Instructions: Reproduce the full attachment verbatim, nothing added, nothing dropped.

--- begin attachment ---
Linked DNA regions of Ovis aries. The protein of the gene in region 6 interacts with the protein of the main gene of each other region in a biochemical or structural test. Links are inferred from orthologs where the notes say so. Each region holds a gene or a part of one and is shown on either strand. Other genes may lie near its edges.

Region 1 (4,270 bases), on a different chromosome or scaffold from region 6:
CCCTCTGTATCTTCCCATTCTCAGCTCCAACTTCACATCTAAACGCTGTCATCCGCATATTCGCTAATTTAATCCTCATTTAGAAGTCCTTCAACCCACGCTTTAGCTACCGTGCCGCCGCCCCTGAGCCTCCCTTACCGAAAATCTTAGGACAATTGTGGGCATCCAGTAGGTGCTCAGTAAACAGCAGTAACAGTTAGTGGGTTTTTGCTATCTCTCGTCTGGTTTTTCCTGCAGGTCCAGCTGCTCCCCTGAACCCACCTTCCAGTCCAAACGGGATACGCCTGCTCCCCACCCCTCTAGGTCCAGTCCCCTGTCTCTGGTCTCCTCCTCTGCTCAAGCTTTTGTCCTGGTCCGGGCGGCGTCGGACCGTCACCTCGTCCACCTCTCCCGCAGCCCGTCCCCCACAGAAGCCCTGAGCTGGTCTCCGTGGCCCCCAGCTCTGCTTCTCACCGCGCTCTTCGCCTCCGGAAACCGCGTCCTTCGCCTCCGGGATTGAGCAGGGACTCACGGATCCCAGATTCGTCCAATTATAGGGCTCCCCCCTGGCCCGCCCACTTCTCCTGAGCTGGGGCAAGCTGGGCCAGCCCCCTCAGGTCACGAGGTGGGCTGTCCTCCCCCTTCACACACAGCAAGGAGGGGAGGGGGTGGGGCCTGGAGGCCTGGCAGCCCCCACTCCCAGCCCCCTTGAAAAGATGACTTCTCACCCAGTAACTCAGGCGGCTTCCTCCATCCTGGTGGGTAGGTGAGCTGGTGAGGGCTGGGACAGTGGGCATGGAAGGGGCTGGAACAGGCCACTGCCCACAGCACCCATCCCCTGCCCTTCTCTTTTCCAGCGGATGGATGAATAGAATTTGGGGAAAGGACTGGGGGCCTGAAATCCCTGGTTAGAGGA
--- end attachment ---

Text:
Linked DNA regions of Ovis aries. The protein of the gene in region 6 interacts with the protein of the main gene of each other region in a biochemical or structural test. Links are inferred from orthologs where the notes say so. Each region holds a gene or a part of one and is shown on either strand. Other genes may lie near its edges.

Region 1 (4,270 bases), on a different chromosome or scaffold from region 6:
CCCTCTGTATCTTCCCATTCTCAGCTCCAACTTCACATCTAAACGCTGTCATCCGCATATTCGCTAATTTAATCCTCATTTAGAAGTCCTTCAACCCACGCTTTAGCTACCGTGCCGCCGCCCCTGAGCCTCCCTTACCGAAAATCTTAGGACAATTGTGGGCATCCAGTAGGTGCTCAGTAAACAGCAGTAACAGTTAGTGGGTTTTTGCTATCTCTCGTCTGGTTTTTCCTGCAGGTCCAGCTGCTCCCCTGAACCCACCTTCCAGTCCAAACGGGATACGCCTGCTCCCCACCCCTCTAGGTCCAGTCCCCTGTCTCTGGTCTCCTCCTCTGCTCAAGCTTTTGTCCTGGTCCGGGCGGCGTCGGACCGTCACCTCGTCCACCTCTCCCGCAGCCCGTCCCCCACAGAAGCCCTGAGCTGGTCTCCGTGGCCCCCAGCTCTGCTTCTCACCGCGCTCTTCGCCTCCGGAAACCGCGTCCTTCGCCTCCGGGATTGAGCAGGGACTCACGGATCCCAGATTCGTCCAATTATAGGGCTCCCCCCTGGCCCGCCCACTTCTCCTGAGCTGGGGCAAGCTGGGCCAGCCCCCTCAGGTCACGAGGTGGGCTGTCCTCCCCCTTCACACACAGCAAGGAGGGGAGGGGGTGGGGCCTGGAGGCCTGGCAGCCCCCACTCCCAGCCCCCTTGAAAAGATGACTTCTCACCCAGTAACTCAGGCGGCTTCCTCCATCCTGGTGGGTAGGTGAGCTGGTGAGGGCTGGGACAGTGGGCATGGAAGGGGCTGGAACAGGCCACTGCCCACAGCACCCATCCCCTGCCCTTCTCTTTTCCAGCGGATGGATGAATAGAATTTGGGGAAAGGACTGGGGGCCTGAAATCCCTGGTTAGAGGA